Have you noticed that your home's foundation is sinking or settling unevenly over time? If neglected, foundation issues such as soil erosion, inadequate soil compaction, or plumbing leaks can lead to significant structural damage to your home. Thankfully, there are several proven methods for repairing your foundation, and one popular option is concrete pressed piling. This post will dive into the pros and cons of repairing your foundation with concrete pressed piling so you can make an informed decision about what's best for your home.
What Is Concrete Pressed Piling?
Concrete pressed piling (CPP) is a foundation repair method that involves injecting high-strength concrete columns or piers into the soil beneath your foundation to support and stabilize it. This method is typically performed by drilling small holes into the ground around your foundation and inserting steel piers until they reach stable soil or bedrock. Then, hydraulic jacks are used to lift your foundation onto the concrete piers. Once your foundation is level, the holes are filled in with soil and sealed.
The Pros of Concrete Pressed Piling
One of the main advantages of CPP is that it's a cost-effective and minimally invasive way to repair your foundation. Unlike traditional foundation repair methods such as underpinning or piering, CPP doesn't require heavy equipment or large excavations that can damage your landscaping or disrupt your daily life. Additionally, CPP can be completed in just a few days, which means you can enjoy a stable and level foundation sooner rather than later. Lastly, concrete pressed piling comes with a long-lasting warranty that can provide peace of mind and protection against future foundation issues.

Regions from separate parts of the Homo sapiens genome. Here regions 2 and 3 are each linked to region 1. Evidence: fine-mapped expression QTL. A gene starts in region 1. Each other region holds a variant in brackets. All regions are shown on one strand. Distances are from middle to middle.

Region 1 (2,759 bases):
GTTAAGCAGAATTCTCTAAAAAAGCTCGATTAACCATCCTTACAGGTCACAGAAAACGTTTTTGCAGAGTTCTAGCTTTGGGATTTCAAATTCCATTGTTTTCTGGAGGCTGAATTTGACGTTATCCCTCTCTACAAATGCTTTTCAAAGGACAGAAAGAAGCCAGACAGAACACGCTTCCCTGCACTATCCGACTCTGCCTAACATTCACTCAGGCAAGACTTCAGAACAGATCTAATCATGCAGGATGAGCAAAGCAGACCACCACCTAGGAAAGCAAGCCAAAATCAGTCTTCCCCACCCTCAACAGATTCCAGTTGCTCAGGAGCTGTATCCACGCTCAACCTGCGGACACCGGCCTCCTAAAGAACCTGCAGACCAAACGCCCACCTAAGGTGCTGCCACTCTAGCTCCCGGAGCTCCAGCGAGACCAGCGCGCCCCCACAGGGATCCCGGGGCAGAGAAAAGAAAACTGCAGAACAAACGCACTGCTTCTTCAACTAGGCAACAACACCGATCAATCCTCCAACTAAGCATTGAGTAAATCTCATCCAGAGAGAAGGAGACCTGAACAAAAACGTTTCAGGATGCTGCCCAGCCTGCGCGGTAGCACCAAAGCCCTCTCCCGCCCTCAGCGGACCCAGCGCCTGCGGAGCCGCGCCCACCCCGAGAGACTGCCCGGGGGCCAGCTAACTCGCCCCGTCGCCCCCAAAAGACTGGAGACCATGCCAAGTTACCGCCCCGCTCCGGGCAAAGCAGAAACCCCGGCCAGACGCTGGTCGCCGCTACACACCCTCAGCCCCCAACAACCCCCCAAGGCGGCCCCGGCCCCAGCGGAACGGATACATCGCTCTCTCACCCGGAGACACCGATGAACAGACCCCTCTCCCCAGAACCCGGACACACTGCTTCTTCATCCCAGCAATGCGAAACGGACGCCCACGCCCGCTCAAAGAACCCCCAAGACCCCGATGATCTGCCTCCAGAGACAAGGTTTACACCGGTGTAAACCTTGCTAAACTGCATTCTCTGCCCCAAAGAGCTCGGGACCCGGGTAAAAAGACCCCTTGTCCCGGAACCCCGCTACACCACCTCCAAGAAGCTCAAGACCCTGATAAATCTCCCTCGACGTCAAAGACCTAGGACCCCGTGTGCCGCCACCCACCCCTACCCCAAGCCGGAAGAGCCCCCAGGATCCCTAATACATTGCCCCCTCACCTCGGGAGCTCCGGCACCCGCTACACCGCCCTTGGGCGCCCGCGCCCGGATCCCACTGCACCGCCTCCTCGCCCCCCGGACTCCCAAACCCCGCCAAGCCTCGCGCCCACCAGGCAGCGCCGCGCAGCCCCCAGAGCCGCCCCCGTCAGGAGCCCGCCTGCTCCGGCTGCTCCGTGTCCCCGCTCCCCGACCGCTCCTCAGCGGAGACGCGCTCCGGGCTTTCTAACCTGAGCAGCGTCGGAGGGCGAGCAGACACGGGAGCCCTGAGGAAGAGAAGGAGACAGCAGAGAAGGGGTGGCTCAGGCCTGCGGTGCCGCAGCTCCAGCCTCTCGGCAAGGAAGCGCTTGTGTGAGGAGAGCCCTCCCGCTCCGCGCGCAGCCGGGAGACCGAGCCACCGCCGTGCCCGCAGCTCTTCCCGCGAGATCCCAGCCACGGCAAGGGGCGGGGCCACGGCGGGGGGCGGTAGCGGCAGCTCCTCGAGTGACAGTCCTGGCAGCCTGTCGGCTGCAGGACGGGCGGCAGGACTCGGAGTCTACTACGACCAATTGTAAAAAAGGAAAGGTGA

The Cons of Concrete Pressed Piling
While CPP has many benefits, it's not a perfect solution for every foundation problem. For example, if your foundation has significant structural damage or requires extensive repairs, CPP may not be able to provide enough support to stabilize your home. Additionally, if your soil is unstable or prone to excessive moisture, it may not be suitable for CPP. Furthermore, if you live in an area prone to seismic activity, CPP may not be the best option, as it can be susceptible to damage in the event of an earthquake.
Choosing the Right Foundation Repair Method
When it comes to foundation repair, there's no one-size-fits-all solution. The most suitable approach for you will vary based on several factors, such as your budget, the severity of the damage, the soil conditions in your region, and the type of foundation you possess. To determine the best course of action for your home, it's important to consult with a licensed and experienced foundation repair contractor who can assess your situation and recommend the appropriate repair method.
For more information on foundation repair, contact a professional near you.